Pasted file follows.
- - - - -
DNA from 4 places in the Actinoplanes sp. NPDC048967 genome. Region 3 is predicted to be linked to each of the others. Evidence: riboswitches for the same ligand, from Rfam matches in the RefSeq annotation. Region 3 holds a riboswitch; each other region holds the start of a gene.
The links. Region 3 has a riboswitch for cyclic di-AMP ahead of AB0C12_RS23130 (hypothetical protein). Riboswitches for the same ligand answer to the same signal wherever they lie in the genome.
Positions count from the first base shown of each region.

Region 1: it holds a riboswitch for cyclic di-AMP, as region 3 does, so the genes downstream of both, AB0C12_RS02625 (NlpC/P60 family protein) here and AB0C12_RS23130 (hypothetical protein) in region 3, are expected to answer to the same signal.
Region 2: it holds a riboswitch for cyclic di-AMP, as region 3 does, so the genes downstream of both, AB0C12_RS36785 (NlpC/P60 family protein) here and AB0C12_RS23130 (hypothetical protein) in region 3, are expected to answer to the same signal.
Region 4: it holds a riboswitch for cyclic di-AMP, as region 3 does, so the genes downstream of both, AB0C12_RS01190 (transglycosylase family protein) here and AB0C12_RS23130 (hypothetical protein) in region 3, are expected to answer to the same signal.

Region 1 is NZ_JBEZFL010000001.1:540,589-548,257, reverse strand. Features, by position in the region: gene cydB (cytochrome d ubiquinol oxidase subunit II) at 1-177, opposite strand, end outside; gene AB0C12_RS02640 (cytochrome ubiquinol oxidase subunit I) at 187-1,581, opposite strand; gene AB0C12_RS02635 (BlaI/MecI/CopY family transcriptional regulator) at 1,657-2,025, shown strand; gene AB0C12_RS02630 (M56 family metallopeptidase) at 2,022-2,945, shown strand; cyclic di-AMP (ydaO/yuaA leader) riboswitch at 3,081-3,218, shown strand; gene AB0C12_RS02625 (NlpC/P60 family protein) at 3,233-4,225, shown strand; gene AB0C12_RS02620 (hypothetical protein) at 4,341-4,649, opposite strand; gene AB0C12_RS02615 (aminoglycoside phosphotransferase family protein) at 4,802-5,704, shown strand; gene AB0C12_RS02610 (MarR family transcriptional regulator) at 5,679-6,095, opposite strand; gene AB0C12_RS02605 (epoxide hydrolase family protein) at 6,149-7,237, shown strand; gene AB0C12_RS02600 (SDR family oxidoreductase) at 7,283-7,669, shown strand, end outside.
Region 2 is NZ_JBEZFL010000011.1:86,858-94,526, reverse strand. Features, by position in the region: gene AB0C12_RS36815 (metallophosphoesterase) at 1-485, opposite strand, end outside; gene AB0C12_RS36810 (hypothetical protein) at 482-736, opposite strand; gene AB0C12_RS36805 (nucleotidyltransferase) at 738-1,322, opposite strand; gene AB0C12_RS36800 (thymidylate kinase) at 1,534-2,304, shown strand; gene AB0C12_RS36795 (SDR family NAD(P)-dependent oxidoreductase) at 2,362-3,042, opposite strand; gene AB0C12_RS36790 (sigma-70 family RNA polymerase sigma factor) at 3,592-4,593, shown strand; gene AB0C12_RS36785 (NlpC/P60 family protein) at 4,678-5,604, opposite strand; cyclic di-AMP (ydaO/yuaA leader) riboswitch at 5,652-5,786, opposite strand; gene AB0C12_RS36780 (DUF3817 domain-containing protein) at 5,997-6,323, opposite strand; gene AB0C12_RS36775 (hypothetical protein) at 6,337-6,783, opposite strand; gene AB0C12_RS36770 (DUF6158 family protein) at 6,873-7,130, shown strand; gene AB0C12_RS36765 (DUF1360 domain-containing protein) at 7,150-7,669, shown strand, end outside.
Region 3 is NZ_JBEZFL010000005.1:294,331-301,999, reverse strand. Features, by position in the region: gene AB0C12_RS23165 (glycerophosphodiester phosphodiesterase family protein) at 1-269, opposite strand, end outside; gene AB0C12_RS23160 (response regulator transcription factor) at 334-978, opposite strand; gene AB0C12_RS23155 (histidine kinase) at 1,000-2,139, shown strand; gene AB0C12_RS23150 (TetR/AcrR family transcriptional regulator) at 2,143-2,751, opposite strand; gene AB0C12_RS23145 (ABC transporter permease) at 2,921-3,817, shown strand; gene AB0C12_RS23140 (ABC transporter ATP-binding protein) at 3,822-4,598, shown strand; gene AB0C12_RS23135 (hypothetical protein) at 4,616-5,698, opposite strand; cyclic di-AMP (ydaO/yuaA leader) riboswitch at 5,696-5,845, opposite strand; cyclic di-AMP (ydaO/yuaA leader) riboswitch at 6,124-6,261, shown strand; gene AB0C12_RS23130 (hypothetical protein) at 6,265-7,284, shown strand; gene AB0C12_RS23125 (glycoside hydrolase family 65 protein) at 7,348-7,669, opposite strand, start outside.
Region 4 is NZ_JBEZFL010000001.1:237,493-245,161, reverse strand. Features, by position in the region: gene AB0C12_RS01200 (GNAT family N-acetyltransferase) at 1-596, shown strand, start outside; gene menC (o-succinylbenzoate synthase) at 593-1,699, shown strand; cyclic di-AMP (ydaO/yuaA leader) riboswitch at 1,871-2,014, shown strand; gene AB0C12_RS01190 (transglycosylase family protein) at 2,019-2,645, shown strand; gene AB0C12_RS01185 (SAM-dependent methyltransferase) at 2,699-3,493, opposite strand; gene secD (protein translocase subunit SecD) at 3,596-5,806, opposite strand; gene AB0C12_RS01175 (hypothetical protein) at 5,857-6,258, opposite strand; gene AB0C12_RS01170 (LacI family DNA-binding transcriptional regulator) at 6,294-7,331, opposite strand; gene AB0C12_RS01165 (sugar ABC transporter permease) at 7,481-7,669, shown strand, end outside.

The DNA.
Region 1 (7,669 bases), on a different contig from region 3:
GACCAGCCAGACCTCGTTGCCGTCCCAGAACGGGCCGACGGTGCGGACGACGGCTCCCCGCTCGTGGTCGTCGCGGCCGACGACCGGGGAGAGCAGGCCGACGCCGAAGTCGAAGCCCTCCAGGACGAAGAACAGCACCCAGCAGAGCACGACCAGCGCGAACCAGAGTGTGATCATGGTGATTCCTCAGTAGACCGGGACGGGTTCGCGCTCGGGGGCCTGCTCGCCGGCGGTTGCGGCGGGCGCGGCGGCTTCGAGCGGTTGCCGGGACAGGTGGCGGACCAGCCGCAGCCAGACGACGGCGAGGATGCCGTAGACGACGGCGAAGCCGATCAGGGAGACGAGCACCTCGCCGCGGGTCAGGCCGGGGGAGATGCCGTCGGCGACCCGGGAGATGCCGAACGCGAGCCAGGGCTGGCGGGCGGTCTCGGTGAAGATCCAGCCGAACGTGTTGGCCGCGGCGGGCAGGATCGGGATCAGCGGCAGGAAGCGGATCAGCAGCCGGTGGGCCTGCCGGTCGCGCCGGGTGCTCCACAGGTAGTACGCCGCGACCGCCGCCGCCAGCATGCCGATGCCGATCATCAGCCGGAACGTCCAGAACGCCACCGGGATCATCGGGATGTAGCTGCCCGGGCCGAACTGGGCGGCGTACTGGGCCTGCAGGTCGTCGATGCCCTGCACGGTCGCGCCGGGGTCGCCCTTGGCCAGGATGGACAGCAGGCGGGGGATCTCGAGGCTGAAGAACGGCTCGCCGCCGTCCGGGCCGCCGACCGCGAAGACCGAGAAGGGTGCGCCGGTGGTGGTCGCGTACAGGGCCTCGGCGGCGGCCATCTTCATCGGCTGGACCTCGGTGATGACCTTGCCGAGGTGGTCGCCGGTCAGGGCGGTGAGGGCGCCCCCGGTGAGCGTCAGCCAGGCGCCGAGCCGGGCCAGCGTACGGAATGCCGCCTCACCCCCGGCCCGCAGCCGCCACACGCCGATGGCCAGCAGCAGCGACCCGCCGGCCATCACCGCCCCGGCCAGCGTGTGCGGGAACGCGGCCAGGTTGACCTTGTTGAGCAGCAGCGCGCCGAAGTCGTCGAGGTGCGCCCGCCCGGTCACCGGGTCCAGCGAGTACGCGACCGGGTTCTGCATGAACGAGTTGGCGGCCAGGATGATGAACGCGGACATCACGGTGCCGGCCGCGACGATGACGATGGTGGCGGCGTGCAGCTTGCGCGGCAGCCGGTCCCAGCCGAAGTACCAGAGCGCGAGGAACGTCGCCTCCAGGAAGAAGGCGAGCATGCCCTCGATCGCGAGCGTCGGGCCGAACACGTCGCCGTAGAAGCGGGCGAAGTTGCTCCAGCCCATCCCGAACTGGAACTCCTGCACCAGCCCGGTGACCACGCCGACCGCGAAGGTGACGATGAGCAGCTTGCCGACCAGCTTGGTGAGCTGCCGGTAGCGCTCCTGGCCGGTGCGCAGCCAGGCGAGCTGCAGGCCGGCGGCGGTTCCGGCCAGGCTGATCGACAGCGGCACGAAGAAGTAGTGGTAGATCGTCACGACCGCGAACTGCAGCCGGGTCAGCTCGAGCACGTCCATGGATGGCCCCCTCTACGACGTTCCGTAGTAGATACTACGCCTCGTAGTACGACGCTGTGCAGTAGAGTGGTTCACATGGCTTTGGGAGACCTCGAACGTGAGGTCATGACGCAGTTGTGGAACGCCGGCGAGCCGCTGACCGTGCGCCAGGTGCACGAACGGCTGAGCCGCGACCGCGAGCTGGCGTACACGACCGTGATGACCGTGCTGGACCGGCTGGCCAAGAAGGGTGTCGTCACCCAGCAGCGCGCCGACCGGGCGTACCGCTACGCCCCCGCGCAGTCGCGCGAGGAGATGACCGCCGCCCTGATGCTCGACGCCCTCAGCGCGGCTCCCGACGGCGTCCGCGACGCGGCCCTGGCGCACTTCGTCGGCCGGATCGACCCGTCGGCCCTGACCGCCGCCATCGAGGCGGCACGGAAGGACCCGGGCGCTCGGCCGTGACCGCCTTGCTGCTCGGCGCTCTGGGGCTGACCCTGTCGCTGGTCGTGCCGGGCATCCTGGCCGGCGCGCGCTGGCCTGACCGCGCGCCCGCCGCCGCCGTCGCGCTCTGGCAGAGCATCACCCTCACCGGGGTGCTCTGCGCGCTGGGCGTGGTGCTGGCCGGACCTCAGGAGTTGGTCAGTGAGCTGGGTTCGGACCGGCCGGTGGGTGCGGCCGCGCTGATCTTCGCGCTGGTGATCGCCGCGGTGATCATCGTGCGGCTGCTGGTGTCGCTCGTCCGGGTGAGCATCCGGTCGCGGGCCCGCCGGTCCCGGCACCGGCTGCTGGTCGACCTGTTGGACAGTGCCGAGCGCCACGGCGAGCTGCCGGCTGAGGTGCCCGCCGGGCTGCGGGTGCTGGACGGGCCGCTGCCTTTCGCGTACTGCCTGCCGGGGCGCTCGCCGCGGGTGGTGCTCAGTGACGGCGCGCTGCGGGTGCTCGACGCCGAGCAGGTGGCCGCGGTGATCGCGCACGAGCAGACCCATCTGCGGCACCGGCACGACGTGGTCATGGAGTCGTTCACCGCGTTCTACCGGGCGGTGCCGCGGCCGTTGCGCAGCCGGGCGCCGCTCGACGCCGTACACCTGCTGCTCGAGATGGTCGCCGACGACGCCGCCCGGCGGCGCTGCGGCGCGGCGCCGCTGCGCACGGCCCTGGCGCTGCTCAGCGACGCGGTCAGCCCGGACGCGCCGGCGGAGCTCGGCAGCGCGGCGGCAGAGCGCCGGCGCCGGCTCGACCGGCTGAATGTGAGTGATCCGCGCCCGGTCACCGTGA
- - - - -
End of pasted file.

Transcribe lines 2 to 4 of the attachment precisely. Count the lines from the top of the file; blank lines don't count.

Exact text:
The links. Region 3 has a riboswitch for cyclic di-AMP ahead of AB0C12_RS23130 (hypothetical protein). Riboswitches for the same ligand answer to the same signal wherever they lie in the genome.
Positions count from the first base shown of each region.

Region 1: it holds a riboswitch for cyclic di-AMP, as region 3 does, so the genes downstream of both, AB0C12_RS02625 (NlpC/P60 family protein) here and AB0C12_RS23130 (hypothetical protein) in region 3, are expected to answer to the same signal.